- New mom Katie Walmsley felt pressure to follow parenting ideas in different books
- Walmsley: What was the right book?...Did I even need a book at all?"
- She read several, likes some, but is sticking with Dr. Spock's advice: "Go with my gut"
"Congratulations!" people said when I told them I was pregnant with my first child.
Also, usually, "What's your due date? Do you know what it is?"
And then, frequently -- and much to my surprise -- "What book are you reading?"
It turns out you can't just up and have a baby. Many parents are now also subscribing to a particular parenting philosophy, often well in advance their little one's emergence into the world. For a soon-to-be new mom, it was overwhelming. What was the right book? Should I stick with the philosophies that make obvious sense to me, or consider some that seem like more dramatic departures? Did I even need a book at all?
Heidi Murkoff, author of famed pregnancy guide "What to Expect When You're Expecting," argued recently that this quest for guidance in books and online is at an all-time high. In a Daily Mail op-ed headlined "Why I fear for modern mothers," she wrote that it stems from pressure on parents to be the best.
"Society's race for the perfect parenting prize has become all-consuming," she wrote. "Whatever the group, everyone is locked in conflict and judging each other."
Studying books on parenting is really no new phenomenon. Ever since Dr. Benjamin Spock published "The Common Sense Book of Baby and Child Care" in 1946, parents have been reading up on the best way to raise their little ones.
Spock's book was a parenting bible for many years, but also entertained its share of critics, from those who accused him of being anti-feminist, to those who claimed he fostered generations of spoiled brats, to those who blame him for an increase in violent crime. (Kids who grew up thinking it's OK to eschew broccoli probably also think it's OK to steal someone's car ... right?)
But where once there was just Spock to follow (or not, as the case may be), there are now hundreds of parenting books to choose from, most of which seem to ride the same popularity roller coaster as Spock. A book might be celebrated one minute, but a few months down the line, a parent is a pariah for even having it on the shelf.
Parents run the risk of reading a book, only to find it widely discredited mere weeks later. It seemed I had to accept that while books differ on how to parent, they all seem to suggest there's a right way to parent -- and they, the authors, know the secret.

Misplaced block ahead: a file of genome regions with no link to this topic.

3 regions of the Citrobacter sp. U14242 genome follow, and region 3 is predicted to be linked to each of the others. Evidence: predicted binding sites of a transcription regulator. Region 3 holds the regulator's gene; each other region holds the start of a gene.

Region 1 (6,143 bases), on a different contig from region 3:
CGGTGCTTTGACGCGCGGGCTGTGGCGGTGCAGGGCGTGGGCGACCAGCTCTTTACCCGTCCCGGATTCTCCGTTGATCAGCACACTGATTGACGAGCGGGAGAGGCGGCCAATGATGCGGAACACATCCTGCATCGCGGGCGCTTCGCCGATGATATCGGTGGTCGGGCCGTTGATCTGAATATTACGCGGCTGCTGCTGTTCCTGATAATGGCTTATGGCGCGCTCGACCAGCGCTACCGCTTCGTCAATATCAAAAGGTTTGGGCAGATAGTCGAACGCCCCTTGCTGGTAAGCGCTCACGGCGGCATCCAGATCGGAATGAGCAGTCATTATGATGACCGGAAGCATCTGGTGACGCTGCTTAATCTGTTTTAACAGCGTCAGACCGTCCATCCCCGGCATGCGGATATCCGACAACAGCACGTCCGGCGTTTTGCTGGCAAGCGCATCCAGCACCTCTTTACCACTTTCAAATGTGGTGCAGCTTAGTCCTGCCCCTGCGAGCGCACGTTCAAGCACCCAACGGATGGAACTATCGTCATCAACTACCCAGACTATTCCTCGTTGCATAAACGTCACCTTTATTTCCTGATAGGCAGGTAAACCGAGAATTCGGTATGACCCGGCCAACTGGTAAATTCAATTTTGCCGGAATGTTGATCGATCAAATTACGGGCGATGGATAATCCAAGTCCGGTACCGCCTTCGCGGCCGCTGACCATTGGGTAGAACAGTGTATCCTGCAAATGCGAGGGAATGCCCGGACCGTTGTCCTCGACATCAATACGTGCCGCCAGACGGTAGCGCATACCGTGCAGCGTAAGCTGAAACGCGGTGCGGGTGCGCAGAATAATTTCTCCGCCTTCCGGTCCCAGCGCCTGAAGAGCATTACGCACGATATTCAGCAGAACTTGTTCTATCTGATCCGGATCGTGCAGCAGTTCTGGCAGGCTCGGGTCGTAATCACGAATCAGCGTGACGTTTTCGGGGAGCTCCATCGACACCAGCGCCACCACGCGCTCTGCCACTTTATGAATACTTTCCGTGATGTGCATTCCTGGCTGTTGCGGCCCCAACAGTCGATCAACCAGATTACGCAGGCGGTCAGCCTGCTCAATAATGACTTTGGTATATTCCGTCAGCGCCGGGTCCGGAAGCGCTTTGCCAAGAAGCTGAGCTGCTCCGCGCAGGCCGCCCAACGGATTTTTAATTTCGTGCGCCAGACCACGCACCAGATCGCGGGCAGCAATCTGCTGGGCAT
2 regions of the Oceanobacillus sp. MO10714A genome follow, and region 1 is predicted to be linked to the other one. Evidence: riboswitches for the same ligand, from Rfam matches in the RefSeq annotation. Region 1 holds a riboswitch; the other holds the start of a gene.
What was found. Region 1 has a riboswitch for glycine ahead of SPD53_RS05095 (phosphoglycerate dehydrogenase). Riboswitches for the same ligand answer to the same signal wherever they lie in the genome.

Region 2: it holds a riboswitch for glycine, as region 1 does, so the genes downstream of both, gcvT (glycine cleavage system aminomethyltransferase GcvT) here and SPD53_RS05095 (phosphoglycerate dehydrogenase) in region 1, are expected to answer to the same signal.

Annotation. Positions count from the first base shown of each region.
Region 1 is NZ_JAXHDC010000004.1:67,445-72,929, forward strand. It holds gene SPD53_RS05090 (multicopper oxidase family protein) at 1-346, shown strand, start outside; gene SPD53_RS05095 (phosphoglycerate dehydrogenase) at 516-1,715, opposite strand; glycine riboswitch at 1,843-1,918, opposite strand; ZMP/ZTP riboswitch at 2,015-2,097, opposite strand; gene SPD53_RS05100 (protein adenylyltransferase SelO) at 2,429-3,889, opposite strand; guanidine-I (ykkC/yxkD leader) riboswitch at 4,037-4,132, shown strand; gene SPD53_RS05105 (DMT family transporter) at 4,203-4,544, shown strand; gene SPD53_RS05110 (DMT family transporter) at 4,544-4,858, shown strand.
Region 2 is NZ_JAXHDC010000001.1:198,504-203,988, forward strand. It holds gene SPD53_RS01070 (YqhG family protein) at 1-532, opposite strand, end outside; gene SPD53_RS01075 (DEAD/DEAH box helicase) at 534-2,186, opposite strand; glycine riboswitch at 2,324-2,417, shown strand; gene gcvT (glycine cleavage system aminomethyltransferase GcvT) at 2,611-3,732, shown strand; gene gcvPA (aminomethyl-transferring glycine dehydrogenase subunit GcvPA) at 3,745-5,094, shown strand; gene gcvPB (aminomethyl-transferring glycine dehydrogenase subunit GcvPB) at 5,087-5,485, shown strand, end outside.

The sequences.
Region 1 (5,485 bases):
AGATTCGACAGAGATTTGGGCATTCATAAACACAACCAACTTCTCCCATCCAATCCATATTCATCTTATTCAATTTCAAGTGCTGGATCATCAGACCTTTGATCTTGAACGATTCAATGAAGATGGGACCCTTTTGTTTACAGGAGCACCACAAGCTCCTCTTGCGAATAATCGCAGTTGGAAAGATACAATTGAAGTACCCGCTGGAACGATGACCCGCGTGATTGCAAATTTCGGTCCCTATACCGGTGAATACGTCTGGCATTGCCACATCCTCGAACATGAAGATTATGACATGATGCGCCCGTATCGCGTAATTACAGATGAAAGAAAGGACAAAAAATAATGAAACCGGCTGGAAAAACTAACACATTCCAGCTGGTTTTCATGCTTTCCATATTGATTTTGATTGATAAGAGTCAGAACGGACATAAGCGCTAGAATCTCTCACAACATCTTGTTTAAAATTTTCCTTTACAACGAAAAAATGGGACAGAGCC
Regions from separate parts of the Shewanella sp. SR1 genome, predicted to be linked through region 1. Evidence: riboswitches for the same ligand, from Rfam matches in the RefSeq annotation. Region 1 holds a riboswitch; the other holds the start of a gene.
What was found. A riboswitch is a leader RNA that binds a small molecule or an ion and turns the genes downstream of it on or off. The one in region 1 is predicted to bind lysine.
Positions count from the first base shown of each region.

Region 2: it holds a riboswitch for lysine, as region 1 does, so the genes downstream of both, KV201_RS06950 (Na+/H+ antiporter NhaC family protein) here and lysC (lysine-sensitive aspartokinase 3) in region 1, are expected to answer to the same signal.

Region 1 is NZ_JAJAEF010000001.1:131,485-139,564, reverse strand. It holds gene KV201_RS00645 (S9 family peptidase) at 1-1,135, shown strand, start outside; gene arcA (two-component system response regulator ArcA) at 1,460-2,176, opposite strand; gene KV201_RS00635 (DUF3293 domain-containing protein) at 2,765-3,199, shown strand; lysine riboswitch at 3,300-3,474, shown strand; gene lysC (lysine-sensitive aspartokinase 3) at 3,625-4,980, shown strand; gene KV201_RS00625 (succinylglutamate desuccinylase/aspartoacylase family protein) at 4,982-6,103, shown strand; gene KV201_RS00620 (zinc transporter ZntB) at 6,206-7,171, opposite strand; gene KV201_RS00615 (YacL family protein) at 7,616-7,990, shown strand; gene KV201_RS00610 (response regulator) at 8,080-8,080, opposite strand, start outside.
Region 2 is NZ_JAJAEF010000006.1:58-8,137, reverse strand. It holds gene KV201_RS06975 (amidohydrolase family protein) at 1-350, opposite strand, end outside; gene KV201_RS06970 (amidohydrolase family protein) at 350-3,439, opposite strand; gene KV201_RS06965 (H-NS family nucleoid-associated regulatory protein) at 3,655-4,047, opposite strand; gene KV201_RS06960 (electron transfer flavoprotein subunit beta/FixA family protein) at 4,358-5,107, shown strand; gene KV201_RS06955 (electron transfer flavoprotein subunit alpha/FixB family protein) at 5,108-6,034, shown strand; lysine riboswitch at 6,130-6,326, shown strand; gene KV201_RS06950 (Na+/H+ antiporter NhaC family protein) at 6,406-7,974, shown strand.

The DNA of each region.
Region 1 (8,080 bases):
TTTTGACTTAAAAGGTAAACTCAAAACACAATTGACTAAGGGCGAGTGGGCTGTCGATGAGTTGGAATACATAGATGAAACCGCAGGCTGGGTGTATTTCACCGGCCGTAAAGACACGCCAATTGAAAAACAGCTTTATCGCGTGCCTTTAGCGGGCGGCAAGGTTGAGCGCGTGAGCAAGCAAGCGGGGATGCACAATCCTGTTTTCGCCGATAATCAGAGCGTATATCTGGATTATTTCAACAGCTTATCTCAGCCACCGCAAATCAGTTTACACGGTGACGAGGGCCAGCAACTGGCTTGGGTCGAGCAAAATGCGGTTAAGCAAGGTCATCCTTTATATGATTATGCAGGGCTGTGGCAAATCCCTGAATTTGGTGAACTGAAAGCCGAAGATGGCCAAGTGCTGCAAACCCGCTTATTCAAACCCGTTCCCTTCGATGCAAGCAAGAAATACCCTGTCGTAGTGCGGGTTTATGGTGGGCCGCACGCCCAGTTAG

Several friends lent me "The Contented Little Baby Book" by Gina Ford, swearing by the schedule Ford delineates for parents. It includes, in some situations, letting your little one cry for a few minutes. But the idea of "crying it out" now has some detractors wringing their hands as it has become a subject of conflicting research findings.
Another book, Pamela Druckerman's "Bringing up Bebe," touts the French system to raising an independent-minded child who allows you to sleep, have dinner or maybe even a conversation. No-brainer, right? But the author also generated indignation, with one Forbes writer even accusing her of pushing a socialist agenda and ruining all our hopes for future generations of tyke-oons.
Whether it's Amy Chua's push-your-kid method in "Battle Hymn of the Tiger Mother," Dr. Bill Sears' let-your-kid-sleep-with-you plan, Ellen Galinsky's connection-before-correction or Tom Hodgkinson's advice to just chill and have a martini, the messages are different -- but strangely the same: You can screw your kids up, or you can make them great. It's all up to you, and whether you follow these wildly divergent instructions.
Argh-gulp panic-middle-of-the-night-cold-sweat-anxiety. What if I choose the wrong child guru and ruin my offspring? Can you mix and match philosophies? What if by mixing and matching you just create some kind of a babymonster? What if I (gasp) don't read anything at all?
"In terms of controversies and the bombardment of information, [the prevalence of so many conflicting parenting books] is making things too complicated and very un-relaxing for parents", says Dr. Richard Weissbourd, who teaches at Harvard University's Graduate School of Education and author of "The Parents We Mean To Be."
In his book, Weissbourd looks at the pathologies parents themselves bring to the table, rather than just examining ways to parent.
The book also examines the idea of "over-parenting." He believes many parents are too affected by "the Joneses." Not only are they feeling competitive in terms of what they've read, but they worry that by not not taking the same approaches as other parents, they're cheating their child out of opportunities.